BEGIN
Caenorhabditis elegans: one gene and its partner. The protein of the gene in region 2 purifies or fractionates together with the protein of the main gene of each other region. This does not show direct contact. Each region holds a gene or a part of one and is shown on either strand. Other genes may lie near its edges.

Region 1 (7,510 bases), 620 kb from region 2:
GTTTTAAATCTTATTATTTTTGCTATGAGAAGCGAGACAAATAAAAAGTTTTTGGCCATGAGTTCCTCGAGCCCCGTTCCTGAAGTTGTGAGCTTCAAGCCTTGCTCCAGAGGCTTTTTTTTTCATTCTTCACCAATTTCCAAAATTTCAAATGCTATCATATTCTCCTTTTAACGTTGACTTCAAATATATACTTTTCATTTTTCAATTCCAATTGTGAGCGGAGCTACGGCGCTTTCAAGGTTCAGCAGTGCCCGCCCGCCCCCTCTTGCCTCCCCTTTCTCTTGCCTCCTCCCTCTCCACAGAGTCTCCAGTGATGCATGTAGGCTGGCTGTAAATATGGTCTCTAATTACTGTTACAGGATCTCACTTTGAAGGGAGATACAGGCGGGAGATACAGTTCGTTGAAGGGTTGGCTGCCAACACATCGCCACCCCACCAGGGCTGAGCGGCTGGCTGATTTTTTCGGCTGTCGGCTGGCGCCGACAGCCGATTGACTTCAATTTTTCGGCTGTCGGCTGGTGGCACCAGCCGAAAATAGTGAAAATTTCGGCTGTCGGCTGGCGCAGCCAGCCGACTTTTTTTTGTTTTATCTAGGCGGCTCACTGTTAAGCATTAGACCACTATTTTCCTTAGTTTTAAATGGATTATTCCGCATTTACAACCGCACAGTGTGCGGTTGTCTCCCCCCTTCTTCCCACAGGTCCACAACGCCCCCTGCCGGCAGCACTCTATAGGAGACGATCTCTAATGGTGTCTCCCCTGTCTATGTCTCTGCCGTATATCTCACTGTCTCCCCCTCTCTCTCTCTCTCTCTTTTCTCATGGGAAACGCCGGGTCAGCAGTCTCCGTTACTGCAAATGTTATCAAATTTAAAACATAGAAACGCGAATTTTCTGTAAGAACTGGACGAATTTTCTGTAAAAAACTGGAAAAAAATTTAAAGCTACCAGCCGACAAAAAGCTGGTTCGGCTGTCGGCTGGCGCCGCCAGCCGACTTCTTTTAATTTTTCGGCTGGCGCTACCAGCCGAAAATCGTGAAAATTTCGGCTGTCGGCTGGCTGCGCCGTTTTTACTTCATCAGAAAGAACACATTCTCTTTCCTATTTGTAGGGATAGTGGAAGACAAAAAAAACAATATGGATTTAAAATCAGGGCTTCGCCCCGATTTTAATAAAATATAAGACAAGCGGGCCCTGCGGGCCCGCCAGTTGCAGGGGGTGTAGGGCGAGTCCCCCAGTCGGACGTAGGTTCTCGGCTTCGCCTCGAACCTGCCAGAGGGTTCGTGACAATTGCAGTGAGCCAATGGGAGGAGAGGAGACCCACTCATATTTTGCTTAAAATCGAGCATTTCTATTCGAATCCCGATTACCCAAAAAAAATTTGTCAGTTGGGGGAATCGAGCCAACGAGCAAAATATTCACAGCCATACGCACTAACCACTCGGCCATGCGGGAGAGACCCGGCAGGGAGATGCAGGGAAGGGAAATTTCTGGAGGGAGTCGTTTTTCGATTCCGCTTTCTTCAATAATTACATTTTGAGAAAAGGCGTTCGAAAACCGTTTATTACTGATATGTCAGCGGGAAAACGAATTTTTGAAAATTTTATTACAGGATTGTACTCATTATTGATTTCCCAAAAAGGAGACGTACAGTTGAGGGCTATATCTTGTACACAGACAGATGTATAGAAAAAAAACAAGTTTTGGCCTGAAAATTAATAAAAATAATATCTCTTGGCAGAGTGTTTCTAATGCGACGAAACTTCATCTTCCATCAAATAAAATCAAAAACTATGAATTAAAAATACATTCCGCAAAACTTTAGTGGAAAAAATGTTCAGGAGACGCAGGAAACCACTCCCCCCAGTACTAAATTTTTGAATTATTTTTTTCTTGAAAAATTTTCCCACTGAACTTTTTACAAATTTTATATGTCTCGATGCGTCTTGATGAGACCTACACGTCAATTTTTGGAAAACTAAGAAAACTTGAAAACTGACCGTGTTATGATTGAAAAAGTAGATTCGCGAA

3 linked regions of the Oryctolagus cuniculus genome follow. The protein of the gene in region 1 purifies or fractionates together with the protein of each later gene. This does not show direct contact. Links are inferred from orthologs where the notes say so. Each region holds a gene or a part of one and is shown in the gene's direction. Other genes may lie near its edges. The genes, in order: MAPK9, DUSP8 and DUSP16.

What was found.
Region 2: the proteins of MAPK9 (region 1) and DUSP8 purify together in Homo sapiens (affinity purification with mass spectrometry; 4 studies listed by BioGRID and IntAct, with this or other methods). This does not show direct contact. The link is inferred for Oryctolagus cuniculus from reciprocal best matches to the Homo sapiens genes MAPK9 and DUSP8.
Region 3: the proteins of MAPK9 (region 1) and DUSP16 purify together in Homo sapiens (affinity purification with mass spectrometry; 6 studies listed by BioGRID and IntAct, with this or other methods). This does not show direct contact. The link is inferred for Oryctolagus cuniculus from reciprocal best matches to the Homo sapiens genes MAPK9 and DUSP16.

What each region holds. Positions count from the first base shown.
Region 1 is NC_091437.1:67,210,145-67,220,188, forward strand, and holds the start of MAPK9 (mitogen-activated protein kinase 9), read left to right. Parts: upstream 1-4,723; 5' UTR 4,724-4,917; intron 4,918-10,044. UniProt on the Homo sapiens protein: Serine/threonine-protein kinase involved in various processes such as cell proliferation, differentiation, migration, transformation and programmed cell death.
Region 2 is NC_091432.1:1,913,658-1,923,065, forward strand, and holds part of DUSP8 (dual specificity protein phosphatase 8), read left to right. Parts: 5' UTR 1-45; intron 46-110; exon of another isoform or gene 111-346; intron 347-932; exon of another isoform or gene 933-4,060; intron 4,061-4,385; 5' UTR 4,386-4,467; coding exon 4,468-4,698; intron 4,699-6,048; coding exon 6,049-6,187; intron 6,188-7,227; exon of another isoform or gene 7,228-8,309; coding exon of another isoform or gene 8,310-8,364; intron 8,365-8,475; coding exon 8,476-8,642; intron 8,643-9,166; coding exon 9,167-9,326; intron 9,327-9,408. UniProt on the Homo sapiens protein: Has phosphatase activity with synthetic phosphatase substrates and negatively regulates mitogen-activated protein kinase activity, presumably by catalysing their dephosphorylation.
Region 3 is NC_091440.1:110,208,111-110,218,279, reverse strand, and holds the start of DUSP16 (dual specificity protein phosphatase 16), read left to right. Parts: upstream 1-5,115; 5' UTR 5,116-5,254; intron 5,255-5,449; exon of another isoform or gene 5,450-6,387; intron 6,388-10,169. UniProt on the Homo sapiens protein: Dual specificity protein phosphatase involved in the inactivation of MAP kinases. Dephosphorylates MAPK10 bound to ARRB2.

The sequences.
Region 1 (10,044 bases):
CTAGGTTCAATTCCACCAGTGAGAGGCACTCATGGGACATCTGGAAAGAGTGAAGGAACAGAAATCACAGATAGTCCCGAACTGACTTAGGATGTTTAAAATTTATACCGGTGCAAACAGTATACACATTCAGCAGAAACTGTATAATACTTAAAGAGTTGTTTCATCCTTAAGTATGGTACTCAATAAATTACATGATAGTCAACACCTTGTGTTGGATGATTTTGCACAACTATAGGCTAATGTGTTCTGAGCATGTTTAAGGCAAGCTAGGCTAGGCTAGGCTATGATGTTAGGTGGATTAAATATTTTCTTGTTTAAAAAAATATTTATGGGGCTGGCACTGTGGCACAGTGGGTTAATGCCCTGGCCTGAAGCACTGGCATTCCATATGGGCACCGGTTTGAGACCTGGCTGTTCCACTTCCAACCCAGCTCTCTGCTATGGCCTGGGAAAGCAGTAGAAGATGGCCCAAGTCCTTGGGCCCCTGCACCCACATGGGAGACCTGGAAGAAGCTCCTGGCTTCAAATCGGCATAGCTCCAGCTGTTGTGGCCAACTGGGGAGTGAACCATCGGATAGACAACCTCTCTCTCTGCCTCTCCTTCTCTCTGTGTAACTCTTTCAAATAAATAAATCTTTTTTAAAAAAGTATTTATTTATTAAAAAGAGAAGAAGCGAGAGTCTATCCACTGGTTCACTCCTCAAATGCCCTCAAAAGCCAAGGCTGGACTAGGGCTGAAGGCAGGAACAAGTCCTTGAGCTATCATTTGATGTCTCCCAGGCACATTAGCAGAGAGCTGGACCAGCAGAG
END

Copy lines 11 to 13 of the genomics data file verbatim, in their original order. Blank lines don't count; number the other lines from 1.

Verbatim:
Region 3 is NC_091440.1:110,208,111-110,218,279, reverse strand, and holds the start of DUSP16 (dual specificity protein phosphatase 16), read left to right. Parts: upstream 1-5,115; 5' UTR 5,116-5,254; intron 5,255-5,449; exon of another isoform or gene 5,450-6,387; intron 6,388-10,169. UniProt on the Homo sapiens protein: Dual specificity protein phosphatase involved in the inactivation of MAP kinases. Dephosphorylates MAPK10 bound to ARRB2.

The sequences.
Region 1 (10,044 bases):